Black Cilice, Banished from Time, Iron Bonehead Productions, Germany, CD / cassette IBP321 (2017)
“Banished from Time” is a very intense and thundering work, often repetitive, and always frenzied and feverish. The album is the fourth by black metal act Black Cilice, whose home country is Portugal, and about whom little else is known, not even whether the band is just a lone-wolf solo act or a group. The project does boast a huge discography of cassettes, split releases and albums.
From start to finish, the music is constant assault on your senses and consciousness, with a lot of cacophony and howling, but within the noise and non-stop shrieking there are definite melodies and riffing. The sound, flooded with reverb, is noisy and cavernous, all-enveloping until you feel that your head is completely filled up with even more music pushing its way in with all that non-stop intense percussion thudding and you’re in danger of drowning in such overwhelming noise and mental torment. The first track “Timeless Spectre” is a good example of what to expect: high-speed pounding drums, steaming fuzzy vibrato guitars, banshee vocals howling trapped within the depths of the noise reverb, with melodies and actual riffs and rhythms passing in and out. The following track “On the Verge of Madness” has more of the same except that the music seems more streamlined and focused with one constant rhythm banging out its heart and growing more intense and urgent. The third track has a good galloping groove that goes into a hysterical frenzy as the song progresses amid the noise and anguish.
On and on it goes … yes, the music sounds like the proverbial flood that, once set free, never stops pouring and overflowing the levees and plains. Yet there’s actual structure carved out of the sound and noise that gives the album some direction and brings out its message of absolute despair and total alienation. The last couple of songs on the album bring something new to the usual screeching: the fourth song “Channeling Forgotten Energies” has an additional layer of sharp-ish drone and the final track “Boiling Corpses” has as much fury and aggressive, destructive drama as it does desperation and inner torment. For the first time, the anger seems to turn outward away from attacking its owner and towards the source of torment with single-minded obsession. Some signal of hope, of a light shining into the darkness, now becomes apparent and there’s the possibility of inner peace and healing.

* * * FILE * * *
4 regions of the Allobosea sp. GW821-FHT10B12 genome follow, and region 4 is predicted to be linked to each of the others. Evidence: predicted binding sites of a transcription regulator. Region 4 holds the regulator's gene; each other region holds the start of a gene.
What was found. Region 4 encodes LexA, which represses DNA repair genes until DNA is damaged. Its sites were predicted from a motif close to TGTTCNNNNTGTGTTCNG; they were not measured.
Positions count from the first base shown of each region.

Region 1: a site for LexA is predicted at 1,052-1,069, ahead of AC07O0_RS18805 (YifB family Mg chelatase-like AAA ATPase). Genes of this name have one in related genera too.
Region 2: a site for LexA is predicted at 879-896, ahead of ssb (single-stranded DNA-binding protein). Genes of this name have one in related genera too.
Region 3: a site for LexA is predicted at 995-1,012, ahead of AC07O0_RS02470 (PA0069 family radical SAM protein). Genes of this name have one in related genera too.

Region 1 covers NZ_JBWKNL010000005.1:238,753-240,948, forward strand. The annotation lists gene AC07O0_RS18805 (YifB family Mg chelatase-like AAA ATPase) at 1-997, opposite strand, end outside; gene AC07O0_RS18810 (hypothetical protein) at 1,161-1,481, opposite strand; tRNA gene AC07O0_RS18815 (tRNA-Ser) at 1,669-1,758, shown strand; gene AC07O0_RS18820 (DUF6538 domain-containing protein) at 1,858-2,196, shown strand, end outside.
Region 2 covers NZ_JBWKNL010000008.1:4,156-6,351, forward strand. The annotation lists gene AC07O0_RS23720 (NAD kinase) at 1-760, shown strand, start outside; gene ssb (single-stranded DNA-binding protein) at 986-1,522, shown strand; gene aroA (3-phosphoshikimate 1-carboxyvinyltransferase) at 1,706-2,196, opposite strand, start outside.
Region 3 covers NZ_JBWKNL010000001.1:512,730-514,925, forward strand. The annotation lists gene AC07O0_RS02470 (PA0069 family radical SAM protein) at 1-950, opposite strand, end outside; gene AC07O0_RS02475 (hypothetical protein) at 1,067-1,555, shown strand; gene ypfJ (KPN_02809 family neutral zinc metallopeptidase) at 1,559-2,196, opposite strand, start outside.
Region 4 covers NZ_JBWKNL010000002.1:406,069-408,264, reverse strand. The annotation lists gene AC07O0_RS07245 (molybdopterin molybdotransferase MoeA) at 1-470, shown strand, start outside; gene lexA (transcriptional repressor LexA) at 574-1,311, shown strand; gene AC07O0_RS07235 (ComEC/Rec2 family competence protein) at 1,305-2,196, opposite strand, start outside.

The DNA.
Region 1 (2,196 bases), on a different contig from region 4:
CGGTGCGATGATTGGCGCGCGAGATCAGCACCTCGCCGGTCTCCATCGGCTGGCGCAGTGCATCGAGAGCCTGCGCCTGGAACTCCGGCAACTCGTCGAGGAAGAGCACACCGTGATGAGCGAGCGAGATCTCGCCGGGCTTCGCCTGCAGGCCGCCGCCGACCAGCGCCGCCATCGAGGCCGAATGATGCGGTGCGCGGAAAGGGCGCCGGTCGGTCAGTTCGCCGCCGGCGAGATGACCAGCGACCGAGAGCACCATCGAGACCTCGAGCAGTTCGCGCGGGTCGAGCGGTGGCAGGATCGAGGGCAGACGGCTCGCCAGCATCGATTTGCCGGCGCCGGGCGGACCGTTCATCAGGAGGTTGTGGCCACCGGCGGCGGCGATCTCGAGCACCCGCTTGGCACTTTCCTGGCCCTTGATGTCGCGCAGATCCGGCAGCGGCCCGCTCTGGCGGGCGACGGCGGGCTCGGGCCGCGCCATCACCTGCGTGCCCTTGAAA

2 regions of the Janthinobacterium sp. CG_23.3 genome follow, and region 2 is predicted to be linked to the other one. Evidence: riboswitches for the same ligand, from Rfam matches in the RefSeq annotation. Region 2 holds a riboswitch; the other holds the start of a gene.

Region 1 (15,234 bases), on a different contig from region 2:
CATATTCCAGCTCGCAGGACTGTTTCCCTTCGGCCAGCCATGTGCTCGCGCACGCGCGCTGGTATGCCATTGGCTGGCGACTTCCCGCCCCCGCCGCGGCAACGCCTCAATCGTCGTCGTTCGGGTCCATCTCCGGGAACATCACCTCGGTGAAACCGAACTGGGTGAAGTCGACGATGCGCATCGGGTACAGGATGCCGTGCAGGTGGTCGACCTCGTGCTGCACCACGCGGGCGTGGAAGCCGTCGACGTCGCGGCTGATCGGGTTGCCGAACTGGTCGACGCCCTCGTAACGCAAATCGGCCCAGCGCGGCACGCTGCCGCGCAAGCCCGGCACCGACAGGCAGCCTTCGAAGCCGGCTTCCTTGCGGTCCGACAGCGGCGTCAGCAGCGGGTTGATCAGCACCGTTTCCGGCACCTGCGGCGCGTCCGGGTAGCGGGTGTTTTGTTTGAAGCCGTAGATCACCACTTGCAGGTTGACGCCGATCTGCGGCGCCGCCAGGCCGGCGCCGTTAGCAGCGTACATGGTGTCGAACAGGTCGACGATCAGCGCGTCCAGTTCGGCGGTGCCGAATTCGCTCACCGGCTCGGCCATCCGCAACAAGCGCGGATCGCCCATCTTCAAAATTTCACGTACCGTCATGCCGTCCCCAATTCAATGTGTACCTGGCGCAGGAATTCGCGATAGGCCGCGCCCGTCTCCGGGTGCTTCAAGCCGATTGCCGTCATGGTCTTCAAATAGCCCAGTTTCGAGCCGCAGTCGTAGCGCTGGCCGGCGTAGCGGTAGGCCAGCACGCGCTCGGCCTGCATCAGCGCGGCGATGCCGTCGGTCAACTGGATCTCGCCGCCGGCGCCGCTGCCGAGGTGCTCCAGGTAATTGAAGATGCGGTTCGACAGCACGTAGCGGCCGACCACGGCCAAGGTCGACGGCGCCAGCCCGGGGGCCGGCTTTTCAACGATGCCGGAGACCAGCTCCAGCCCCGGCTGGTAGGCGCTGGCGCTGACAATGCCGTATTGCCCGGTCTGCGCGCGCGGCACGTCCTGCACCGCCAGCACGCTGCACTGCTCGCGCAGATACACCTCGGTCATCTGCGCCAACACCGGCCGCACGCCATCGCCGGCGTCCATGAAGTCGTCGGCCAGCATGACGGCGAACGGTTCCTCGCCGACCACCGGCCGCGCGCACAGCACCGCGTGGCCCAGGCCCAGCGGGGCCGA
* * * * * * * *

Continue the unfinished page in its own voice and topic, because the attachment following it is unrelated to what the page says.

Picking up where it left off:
This album is more of an immersion into a particular kind of hell than it is a collection of songs or a soundtrack – its intensity will put off most people and only those who may have had similar depressive experiences will appreciate it for what it is and represents. Beneath the layers of noise, confusion and agony can be found music of overwhelming emotion that in its own way possesses unearthly beauty.